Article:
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Sunday, April 28, 2019

Alexi Tuomarila Trio - Sphere (Feat. Verneri Pohjola)(Edition Records, 2019) *****

By Sammy Stein 

Sphere is the 3rd album from Finnish pianist, Alexi Tuomarila and his trio comprising bassist Mats Eilertsen and drummer Olavi Louhivuori. The trio are joined by guest trumpeter Verneri Pohjola. Alexi Tuomarila has built a reputation as a fine jazz pianist and was described by Jazz Times as ‘ of the next big deals on jazz piano’.

Alexi has worked with many projects both as leader and sidesman, including ECM with the late great trumpeter Tomas Stanko. Of the album, Alexi says, ‘’For me, Sphere in this context represents the constantly morphing and boiling space, where music is happening ....the musical sphere is constantly changing and evolving, as is the musicians’ personal taste and approach towards music. I don’t think it’s possible to reinvent the piano trio, but it’s certainly possible to be influenced and touched by many different cultures and musical styles, and to integrate what has been learned into one’s music and playing.”

This trio have collaborated for over 15 years and Alexia comments, “We have played together as a trio and also in multiple other contexts, so we have grown into a strong unit. Besides having played so much together, we also all compose and play each other’s songs. So each of us contributes ideas equally to the music.....We all have been working together with Verneri in different combinations, so having Verneri playing and interpreting the songs felt really natural and made a lot of sense. He really was able to bring life to the songs.”

'Shape Shifter' opens the CD and is fast, furious and steeped with energy, piano leading repeated motion-laden riffs, with changes and delicate interpretation of moves by the percussion. The relentless repetition of the theme with subtle additions and changes is allayed by the more dynamic changes in the percussive line and switches in tempo which delivers a sense of fluidity and constant movement. The rapidity of the piano work is impressive, particularly when there is a seamless transition into improvisation, yet the clarity of each note is not lost. The final section builds towards a surprisingly gentle outre. Brilliant.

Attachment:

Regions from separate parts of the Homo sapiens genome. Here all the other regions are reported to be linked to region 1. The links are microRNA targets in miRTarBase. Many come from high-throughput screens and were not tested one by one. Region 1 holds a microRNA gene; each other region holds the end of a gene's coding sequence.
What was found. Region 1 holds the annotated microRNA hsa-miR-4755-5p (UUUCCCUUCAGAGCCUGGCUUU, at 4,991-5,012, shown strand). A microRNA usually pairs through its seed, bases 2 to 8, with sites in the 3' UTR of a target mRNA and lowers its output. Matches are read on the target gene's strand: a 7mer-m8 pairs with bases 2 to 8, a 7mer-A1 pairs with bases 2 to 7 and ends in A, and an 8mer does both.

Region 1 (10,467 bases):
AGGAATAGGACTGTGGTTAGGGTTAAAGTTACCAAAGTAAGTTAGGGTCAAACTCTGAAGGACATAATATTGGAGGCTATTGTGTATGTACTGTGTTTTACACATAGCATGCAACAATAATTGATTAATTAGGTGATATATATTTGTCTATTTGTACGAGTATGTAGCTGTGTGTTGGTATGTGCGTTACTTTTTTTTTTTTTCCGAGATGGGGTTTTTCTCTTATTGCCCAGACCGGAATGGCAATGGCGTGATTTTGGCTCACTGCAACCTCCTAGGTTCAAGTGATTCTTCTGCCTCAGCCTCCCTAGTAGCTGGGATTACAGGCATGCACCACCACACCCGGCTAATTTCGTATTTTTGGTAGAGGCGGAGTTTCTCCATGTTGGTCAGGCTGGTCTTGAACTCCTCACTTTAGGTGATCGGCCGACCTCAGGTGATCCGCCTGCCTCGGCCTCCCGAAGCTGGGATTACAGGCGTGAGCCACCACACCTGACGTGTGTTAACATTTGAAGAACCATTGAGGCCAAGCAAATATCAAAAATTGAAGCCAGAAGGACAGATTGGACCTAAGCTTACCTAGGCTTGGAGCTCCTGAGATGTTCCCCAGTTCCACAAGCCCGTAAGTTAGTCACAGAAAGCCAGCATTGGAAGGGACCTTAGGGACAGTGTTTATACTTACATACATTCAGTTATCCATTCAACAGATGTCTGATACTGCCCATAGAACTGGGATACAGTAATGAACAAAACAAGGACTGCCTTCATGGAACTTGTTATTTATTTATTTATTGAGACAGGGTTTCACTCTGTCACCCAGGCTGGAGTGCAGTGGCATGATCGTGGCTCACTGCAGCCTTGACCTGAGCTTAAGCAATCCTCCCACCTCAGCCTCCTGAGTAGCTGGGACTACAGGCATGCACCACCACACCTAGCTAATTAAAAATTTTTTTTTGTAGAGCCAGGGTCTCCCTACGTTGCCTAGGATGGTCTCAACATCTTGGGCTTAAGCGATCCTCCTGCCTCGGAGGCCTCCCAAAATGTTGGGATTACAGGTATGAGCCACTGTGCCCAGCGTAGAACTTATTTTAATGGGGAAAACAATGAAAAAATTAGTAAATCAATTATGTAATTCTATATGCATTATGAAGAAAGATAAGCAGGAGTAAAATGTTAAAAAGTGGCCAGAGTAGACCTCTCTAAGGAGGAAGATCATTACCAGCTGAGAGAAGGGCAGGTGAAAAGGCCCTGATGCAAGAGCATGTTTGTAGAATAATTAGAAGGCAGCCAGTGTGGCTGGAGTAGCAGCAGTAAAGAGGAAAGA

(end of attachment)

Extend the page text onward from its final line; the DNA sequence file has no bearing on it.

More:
'Sirius' is gentle, soothing and atmospheric in the beginning with a simple varied 3 note wriffle under which the connective bass line is worked with percussion enhancing the emphasis as the track develops. There is almost a Ludwig influenced feel to the theme, particularly with the single note over the top in the middle section.

On 'Origins' there are some great swing, classic jazz references, tapered with some innovative interactions between bass and drums. Sections chop and change the tempo, increasing the dynamism. 'Jord' begins with creative mayhem, topped by the trumpet of Verneri Pohjola which creates much of the aforesaid mayhem but also adds a defining top line with which the rest of the musicians work. As the track develops the structure around the trumpet solos is multi-layered and intricate, with percussive lines from both drums and piano. The piano-led trio middle section is multi textured and joyful whilst the trumpet enters again to add its voice to the second half, given its own space over the reactionary bass. This track works on so many levels.

'Boekloev' is fluid, with a sense of the traditional jazz trio, enhanced by the guest trumpet and full of intriguing changes, pulling back and letting go whilst ' Krakow' has darker edges and a melancholia to it which works as a contrast and is lost in parts where the trumpet rises and takes breathy flight over the supportive piano and bass. 'Unfold' is beautiful filled with melodies and structured sections which engage. The bass features heavily in the middle section and this is a good thing.

'Celeste' closes the album and is atmospheric and themed strongly with a rolling, sighing bass line over which the piano develops the simple yet mesmeric theme. In the second half the piano lifts and again, the transition into improvised playing whilst still firmly centred around the chord is beautiful and combines a sense of comforting return to the familiar with the unexpected delivery of a true improviser.

What is really impressive is the attention to minutiae which the composition have and how the complete picture is formed by every musician taking on not just their line but adding and enhancing to others on intuition and knowing when to back off or come to the fore. On many tracks there are underlying references to traditional jazz styles and a strong sense of thematic style but the album is also over run with some great free flowing improvisation and interaction between the musicians is tight, strong and maintained throughout. The structures are sound yet within them is freedom and improvisation, centred but also given energy and drive. A great album, delivered with style and panache.


prof. kien said...

Yes, this great album also reminded me the Who Trio - Michel Wintsch & Baenz Oester & Gerry Hemingway. This kind of "accessible avant-garde" is my favorite style. Thanks for beautiful review.